Even the cicadas couldn’t drown out the sound made by hand-cranked pipe organs at the C&O Canal last Sunday. “It’s a good, happy sound for an outdoor thing,” said Terry Bender, organ grinder.
This year, an outdoor thing meant that the organ grinders had to compete with temperatures in the 90s and drenching humidity. “Last year, it was a little better,” said Carolyn Schaffer of Timonium. “The weather was milder. She and husband Bill were also on hand to play some mechanical music. “The cicadas are no good,” she said.
Jan Bender said she had checked the volume with a sound meter at her home and the cicadas had registered 85 decibels. “They’re louder here,” she said.
The group usually puts on a performance in the afternoon, but canceled it due to the heat.
The Benders, of Great Falls, Va., are members of a group which has been performing at Great Falls Tavern for the past nine years. In addition to the pipe organs, the group put on a display of music boxes.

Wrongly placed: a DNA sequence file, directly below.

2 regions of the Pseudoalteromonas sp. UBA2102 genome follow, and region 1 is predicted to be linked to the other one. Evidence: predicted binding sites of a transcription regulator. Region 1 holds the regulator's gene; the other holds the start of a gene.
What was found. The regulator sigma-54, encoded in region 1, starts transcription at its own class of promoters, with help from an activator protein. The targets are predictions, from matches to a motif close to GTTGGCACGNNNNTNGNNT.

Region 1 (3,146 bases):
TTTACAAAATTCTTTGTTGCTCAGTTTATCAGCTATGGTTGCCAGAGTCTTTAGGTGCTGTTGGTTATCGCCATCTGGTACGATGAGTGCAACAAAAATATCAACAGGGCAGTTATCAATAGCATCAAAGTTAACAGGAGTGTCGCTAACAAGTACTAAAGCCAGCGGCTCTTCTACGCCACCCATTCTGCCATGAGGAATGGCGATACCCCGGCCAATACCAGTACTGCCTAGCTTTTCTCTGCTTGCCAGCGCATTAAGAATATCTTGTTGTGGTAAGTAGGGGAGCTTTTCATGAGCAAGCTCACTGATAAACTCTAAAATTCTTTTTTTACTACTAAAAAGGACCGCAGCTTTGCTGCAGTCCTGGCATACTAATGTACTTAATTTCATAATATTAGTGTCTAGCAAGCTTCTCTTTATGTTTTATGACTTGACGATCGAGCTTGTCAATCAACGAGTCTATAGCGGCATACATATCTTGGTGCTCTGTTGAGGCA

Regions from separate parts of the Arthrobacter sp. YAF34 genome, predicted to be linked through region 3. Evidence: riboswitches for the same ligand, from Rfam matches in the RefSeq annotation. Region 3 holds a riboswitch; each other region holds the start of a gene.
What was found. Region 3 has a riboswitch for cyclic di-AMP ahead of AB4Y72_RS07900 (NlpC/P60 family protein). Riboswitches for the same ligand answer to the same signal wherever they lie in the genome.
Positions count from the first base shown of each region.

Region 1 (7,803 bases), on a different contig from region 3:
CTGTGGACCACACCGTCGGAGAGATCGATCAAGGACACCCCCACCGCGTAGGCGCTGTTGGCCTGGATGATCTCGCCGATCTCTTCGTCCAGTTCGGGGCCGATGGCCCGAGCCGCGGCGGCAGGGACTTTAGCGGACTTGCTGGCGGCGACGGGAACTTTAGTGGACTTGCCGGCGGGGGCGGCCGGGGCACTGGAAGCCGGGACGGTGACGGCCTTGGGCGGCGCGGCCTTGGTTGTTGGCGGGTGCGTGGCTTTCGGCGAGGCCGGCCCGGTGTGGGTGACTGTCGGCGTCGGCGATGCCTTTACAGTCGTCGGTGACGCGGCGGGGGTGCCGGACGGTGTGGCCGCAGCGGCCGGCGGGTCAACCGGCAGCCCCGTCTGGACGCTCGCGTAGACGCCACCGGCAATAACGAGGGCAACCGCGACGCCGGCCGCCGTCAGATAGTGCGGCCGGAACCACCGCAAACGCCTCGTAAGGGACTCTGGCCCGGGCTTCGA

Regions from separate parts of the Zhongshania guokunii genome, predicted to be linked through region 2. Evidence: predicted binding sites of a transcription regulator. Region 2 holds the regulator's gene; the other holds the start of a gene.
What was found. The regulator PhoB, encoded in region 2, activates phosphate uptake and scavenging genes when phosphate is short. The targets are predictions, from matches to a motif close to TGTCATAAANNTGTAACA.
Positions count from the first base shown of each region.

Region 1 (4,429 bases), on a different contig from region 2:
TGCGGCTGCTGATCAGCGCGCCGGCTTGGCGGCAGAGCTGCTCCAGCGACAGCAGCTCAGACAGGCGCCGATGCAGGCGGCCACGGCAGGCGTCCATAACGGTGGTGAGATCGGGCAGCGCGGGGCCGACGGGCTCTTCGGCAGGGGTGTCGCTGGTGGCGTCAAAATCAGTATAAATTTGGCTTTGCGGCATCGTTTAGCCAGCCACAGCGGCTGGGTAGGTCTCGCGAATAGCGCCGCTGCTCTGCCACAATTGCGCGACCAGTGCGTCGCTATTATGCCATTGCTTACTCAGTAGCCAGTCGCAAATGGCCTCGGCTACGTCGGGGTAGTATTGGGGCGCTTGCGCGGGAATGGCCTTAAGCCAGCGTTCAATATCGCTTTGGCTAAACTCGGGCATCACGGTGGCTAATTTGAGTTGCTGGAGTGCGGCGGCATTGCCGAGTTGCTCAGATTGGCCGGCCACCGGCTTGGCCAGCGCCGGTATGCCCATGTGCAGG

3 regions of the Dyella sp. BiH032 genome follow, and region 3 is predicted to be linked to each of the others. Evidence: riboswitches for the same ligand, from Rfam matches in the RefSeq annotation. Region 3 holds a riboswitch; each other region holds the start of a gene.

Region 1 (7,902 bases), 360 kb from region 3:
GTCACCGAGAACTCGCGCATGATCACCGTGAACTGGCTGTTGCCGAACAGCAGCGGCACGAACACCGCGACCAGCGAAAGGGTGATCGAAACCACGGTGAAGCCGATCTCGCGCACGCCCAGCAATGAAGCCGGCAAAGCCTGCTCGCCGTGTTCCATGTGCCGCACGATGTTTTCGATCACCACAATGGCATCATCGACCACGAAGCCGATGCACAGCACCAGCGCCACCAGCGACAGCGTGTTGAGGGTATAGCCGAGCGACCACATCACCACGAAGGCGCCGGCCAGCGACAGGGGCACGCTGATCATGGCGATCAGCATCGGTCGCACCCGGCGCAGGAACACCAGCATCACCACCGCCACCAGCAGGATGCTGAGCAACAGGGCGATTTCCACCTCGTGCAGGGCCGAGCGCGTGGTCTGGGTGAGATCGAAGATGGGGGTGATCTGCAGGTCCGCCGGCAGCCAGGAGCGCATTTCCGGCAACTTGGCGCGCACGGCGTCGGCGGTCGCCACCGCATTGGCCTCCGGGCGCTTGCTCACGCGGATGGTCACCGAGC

“What’s fun for me is, I watch the people,” Terry Bender said. Reactions range from those who walk by ignoring him to people who dance with the music. “Some will stop and ask questions,” he said. “You see the little two-year-olds dance. The music has got something for them.”
Bender also lets children take part in the show, cranking a smaller organ than the one he uses.
“It’s not hard,” said Nick Brown, 8 of Alexandria, Va. “It was pretty fun.”
“It’s a pleasure to play for people,” said Carolyn Schaffer. “Showing them some old-timey music that their great-grandfather listened to.”
One year while performing, a couple came up and requested a song from the woman’s native Germany. The Schaffers had the song and played it for them. “She and her husband danced,” said Bill Schaffer, indicating a paved area in front of Great Falls Tavern.
Some organs made now are electronic, and play songs from a cartridge, but Bender uses a traditional model.
The hand-cranked pipe organs, which can range fro $3,000-$15,000 are still made by a handful of companies in England and Germany, Bender said. They work when the grinder turns a crank, pulling a piece of paper with holes in it over a long pipe with 31 holes in it.
The pulling motion creates a small vacuum, Bender said, but when a hole in the paper glides over a hole in the pipe, the vacuum is released and a valve makes air move in one of four possible racks of pipes.
By turning the crank faster or slower, Bender can control the tempo of the song, and by pulling knobs on the side, he can control which of the four racks of pipes will play. “The final blending is something that I do,” he said.